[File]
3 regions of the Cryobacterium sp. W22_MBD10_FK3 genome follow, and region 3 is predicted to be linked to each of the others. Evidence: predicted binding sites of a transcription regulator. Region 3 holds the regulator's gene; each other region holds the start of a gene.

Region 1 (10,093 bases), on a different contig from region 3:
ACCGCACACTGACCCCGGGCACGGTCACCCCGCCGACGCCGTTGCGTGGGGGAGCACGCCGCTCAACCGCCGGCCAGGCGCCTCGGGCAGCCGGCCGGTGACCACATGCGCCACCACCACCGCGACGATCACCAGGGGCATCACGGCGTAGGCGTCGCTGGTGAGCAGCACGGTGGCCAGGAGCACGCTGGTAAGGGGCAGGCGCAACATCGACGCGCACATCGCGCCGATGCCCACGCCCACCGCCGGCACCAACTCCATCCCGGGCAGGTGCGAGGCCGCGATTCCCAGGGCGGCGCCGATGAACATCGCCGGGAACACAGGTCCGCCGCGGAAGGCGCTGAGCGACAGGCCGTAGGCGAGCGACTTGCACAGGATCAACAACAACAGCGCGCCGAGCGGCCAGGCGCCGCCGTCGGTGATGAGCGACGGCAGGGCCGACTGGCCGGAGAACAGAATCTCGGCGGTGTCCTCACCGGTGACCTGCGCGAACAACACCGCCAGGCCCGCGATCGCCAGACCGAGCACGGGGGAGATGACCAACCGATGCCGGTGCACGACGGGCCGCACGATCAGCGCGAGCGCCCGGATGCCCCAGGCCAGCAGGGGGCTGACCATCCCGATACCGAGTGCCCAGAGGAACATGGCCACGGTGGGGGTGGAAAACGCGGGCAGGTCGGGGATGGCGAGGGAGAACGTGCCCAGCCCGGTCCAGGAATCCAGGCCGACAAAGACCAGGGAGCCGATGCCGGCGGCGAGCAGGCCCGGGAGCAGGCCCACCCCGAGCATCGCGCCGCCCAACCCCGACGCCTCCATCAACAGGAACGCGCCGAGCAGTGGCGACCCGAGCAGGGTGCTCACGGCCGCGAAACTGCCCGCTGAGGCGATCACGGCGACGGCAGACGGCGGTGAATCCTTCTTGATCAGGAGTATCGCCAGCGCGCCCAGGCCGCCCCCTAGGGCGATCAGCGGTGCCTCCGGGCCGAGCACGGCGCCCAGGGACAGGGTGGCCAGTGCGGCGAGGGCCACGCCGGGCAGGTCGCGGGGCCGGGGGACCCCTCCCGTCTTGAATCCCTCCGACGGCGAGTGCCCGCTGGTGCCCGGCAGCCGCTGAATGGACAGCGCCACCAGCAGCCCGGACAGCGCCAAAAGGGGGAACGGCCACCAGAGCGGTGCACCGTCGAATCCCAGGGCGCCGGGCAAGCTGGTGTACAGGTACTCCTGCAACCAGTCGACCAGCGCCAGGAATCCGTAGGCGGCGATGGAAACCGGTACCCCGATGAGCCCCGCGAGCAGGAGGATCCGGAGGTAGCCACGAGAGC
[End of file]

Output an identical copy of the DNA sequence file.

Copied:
3 regions of the Cryobacterium sp. W22_MBD10_FK3 genome follow, and region 3 is predicted to be linked to each of the others. Evidence: predicted binding sites of a transcription regulator. Region 3 holds the regulator's gene; each other region holds the start of a gene.

Region 1 (10,093 bases), on a different contig from region 3:
ACCGCACACTGACCCCGGGCACGGTCACCCCGCCGACGCCGTTGCGTGGGGGAGCACGCCGCTCAACCGCCGGCCAGGCGCCTCGGGCAGCCGGCCGGTGACCACATGCGCCACCACCACCGCGACGATCACCAGGGGCATCACGGCGTAGGCGTCGCTGGTGAGCAGCACGGTGGCCAGGAGCACGCTGGTAAGGGGCAGGCGCAACATCGACGCGCACATCGCGCCGATGCCCACGCCCACCGCCGGCACCAACTCCATCCCGGGCAGGTGCGAGGCCGCGATTCCCAGGGCGGCGCCGATGAACATCGCCGGGAACACAGGTCCGCCGCGGAAGGCGCTGAGCGACAGGCCGTAGGCGAGCGACTTGCACAGGATCAACAACAACAGCGCGCCGAGCGGCCAGGCGCCGCCGTCGGTGATGAGCGACGGCAGGGCCGACTGGCCGGAGAACAGAATCTCGGCGGTGTCCTCACCGGTGACCTGCGCGAACAACACCGCCAGGCCCGCGATCGCCAGACCGAGCACGGGGGAGATGACCAACCGATGCCGGTGCACGACGGGCCGCACGATCAGCGCGAGCGCCCGGATGCCCCAGGCCAGCAGGGGGCTGACCATCCCGATACCGAGTGCCCAGAGGAACATGGCCACGGTGGGGGTGGAAAACGCGGGCAGGTCGGGGATGGCGAGGGAGAACGTGCCCAGCCCGGTCCAGGAATCCAGGCCGACAAAGACCAGGGAGCCGATGCCGGCGGCGAGCAGGCCCGGGAGCAGGCCCACCCCGAGCATCGCGCCGCCCAACCCCGACGCCTCCATCAACAGGAACGCGCCGAGCAGTGGCGACCCGAGCAGGGTGCTCACGGCCGCGAAACTGCCCGCTGAGGCGATCACGGCGACGGCAGACGGCGGTGAATCCTTCTTGATCAGGAGTATCGCCAGCGCGCCCAGGCCGCCCCCTAGGGCGATCAGCGGTGCCTCCGGGCCGAGCACGGCGCCCAGGGACAGGGTGGCCAGTGCGGCGAGGGCCACGCCGGGCAGGTCGCGGGGCCGGGGGACCCCTCCCGTCTTGAATCCCTCCGACGGCGAGTGCCCGCTGGTGCCCGGCAGCCGCTGAATGGACAGCGCCACCAGCAGCCCGGACAGCGCCAAAAGGGGGAACGGCCACCAGAGCGGTGCACCGTCGAATCCCAGGGCGCCGGGCAAGCTGGTGTACAGGTACTCCTGCAACCAGTCGACCAGCGCCAGGAATCCGTAGGCGGCGATGGAAACCGGTACCCCGATGAGCCCCGCGAGCAGGAGGATCCGGAGGTAGCCACGAGAGC